When it came time to sentence Silk Road creator Ross Ulbricht, federal prosecutors told the judge a harsh sentence was necessary “to send a clear message” to others who might be inspired to follow in the young kingpin’s footsteps and create a sprawling dark web drug bazaar. The judge obliged, putting Ulbricht behind bars for life with no chance for parole.
Now, nearly three years later, Ulbricht’s fight for a shot at freedom has reached the end of the line. The 33-year-old Texan has appealed to the Supreme Court, with his attorneys arguing that the case involves unresolved constitutional questions about the scope of the Fourth Amendment in the digital age and the authority of federal judges to go above and beyond when handing down sentences.
Ulbricht founded the Silk Road in 2009 when he was 29. A devout libertarian with a master’s degree in materials science and engineering, Ulbricht said his goal was to “empower people to be able to make choices in their lives for themselves and to have privacy and anonymity.” That freedom involved selling copious amounts of illegal drugs. Prosecutors said the site facilitated more than 1.5 million transactions, 95 percent of which involved sales of heroin, cocaine, meth, and other drugs. In addition to his life sentence, Ulbricht was ordered to forfeit $184 million, the amount of money that allegedly passed through his website.
Ulbricht’s appeal to the Supreme Court (see PDF in full article – link below) hinges on two issues. The first is how authorities managed to track him down. After the FBI and the Department of Homeland Security identified an IP address that appeared to be connected to the “Dread Pirate Roberts,” the pseudonym Ulbricht used as the Silk Road’s administrator, they used a device known as a “pen/trap” to scoop up information about his online activities. They didn’t need a warrant for this, and after two weeks of surveillance Ulbricht was arrested at a San Francisco public library, with his laptop still open and logged into Silk Road.
Ulbricht’s attorney, Kannon Shanmugam, declined to comment on-the-record about the case. In his petition to the Supreme Court, Shanmugam argues that the standard that allows the feds to conduct warrantless surveillance with “pen/trap” devices is based on dialed telephone numbers and therefore outdated.
“This case presents the question whether the Fourth Amendment permits the government, without probable cause, to collect data generated by millions of individuals as an everyday incident of modern life: their Internet traffic information,” Shanmugam wrote. He added that internet users “have a reasonable expectation of privacy” and the feds should need a warrant to snoop on them.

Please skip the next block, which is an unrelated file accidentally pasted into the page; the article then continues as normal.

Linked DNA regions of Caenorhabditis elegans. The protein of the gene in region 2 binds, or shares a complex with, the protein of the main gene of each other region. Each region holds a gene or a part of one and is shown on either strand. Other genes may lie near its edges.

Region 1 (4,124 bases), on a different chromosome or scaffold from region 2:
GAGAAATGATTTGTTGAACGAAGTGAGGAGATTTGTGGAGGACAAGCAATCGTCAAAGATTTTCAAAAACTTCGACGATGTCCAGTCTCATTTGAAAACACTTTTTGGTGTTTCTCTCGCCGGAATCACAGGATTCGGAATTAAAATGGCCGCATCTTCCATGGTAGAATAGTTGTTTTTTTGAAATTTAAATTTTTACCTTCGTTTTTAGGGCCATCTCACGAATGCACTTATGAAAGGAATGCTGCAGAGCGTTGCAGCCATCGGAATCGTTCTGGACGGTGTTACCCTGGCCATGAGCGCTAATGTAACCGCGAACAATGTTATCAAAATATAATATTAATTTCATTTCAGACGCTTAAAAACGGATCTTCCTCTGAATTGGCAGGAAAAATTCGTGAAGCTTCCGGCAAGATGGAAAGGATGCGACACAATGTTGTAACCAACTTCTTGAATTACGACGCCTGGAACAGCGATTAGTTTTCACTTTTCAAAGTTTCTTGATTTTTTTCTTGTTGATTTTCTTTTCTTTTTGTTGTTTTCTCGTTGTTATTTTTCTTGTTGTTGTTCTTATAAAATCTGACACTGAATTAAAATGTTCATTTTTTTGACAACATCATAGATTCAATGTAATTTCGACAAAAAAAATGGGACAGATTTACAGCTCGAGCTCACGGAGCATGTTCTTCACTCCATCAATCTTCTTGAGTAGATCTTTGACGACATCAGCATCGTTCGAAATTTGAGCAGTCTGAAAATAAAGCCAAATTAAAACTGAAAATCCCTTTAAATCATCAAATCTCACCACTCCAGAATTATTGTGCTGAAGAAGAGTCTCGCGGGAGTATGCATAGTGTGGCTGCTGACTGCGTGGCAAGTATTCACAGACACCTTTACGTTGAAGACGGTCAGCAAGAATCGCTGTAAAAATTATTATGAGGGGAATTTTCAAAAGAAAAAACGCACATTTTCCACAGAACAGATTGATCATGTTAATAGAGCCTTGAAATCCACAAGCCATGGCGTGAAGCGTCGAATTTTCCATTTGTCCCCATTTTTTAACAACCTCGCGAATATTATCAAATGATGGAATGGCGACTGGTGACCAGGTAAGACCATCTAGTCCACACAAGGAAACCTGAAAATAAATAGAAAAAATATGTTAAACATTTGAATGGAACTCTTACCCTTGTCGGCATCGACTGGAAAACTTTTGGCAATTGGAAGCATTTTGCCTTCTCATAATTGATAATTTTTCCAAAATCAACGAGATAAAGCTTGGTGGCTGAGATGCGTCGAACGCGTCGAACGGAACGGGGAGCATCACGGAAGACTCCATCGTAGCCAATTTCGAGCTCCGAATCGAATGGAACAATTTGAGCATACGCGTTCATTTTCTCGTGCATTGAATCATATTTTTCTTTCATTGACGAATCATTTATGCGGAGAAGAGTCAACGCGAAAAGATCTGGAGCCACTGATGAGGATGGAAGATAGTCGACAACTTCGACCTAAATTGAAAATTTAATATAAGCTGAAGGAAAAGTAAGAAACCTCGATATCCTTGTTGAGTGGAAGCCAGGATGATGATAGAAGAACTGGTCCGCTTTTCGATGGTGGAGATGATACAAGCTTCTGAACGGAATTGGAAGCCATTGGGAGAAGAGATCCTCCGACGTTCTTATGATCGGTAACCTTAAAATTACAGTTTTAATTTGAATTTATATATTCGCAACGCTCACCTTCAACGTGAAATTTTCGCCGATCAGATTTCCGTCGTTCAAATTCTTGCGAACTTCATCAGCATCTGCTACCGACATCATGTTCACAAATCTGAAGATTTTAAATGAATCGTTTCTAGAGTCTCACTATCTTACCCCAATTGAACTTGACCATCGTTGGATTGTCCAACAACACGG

The Supreme Court is already considering similar issues in another case, Carpenter v. United States, which will determine whether police need a warrant to obtain cell phone records that reveal a person’s location and movements.
As it currently stands, cellphone and internet users forfeit their right to privacy because it’s assumed that they understand their information is being transmitted to third-parties. Shanmugam, a former clerk for the late Antonin Scalia, argues that “internet users may not even understand that they are providing that sensitive and revealing information.”
The second issue in Ulbricht’s case involves the factors that led to his life sentence. He was only convicted of distributing “one kilogram or more” of heroin, “five kilograms or more” of cocaine, “ten grams or more” of LSD, and “500 grams or more” of meth. But during sentencing, prosecutors pointed to evidence that showed Ulbricht was involved in five murder-for-hire plots, and that drugs sold on Silk Road caused at least six fatal overdoses.
“Ulbricht bears responsibility for the overdoses, addictions, and other foreseeable repercussions of the illegal drugs sold on Silk Road,” federal prosecutors wrote in 2015. “It does not matter that he did not personally handle those drugs; neither would a traditional kingpin. Ulbricht was the architect and overseer of the entire Silk Road enterprise.”
A spokesman for the U.S. Attorney’s Office for the Southern District of New York, which handled Ulbricht’s prosecution, declined to comment on Ulbricht’s Supreme Court appeal.
Writing to the Supreme Court, Shanmugam pointed out that nobody was actually killed in the murder-for-hire plots, and noted that Ulbricht wasn’t convicted for any crimes related to the would-be assassinations or the fatal overdoses. He said the judge made “numerous factual findings,” which were based merely on “preponderance of the evidence.” He called Ulbricht’s sentence “unheard of for a first-time offender” convicted of a few drug crimes.
Aside from Ulbricht’s case, the broader question is whether federal judges in other cases have the authority to consider factors beyond what led to a person’s conviction and impose a stiffer sentence than the would otherwise. Shanmugam called it an opportunity for the Supreme Court to “put an end to unconstitutional sentences.”
Ulbricht’s life sentence was supposed to deter others from using the dark web to sell drugs, but it clearly hasn’t worked: Multiple copycats have sprung up in the years since the Silk Road was shut down, and it’s arguably easier than ever to buy drugs online.
The government has 30 days to respond to Ulbricht’s appeal. The Supreme Court will likely decide whether to hear the case in spring 2018.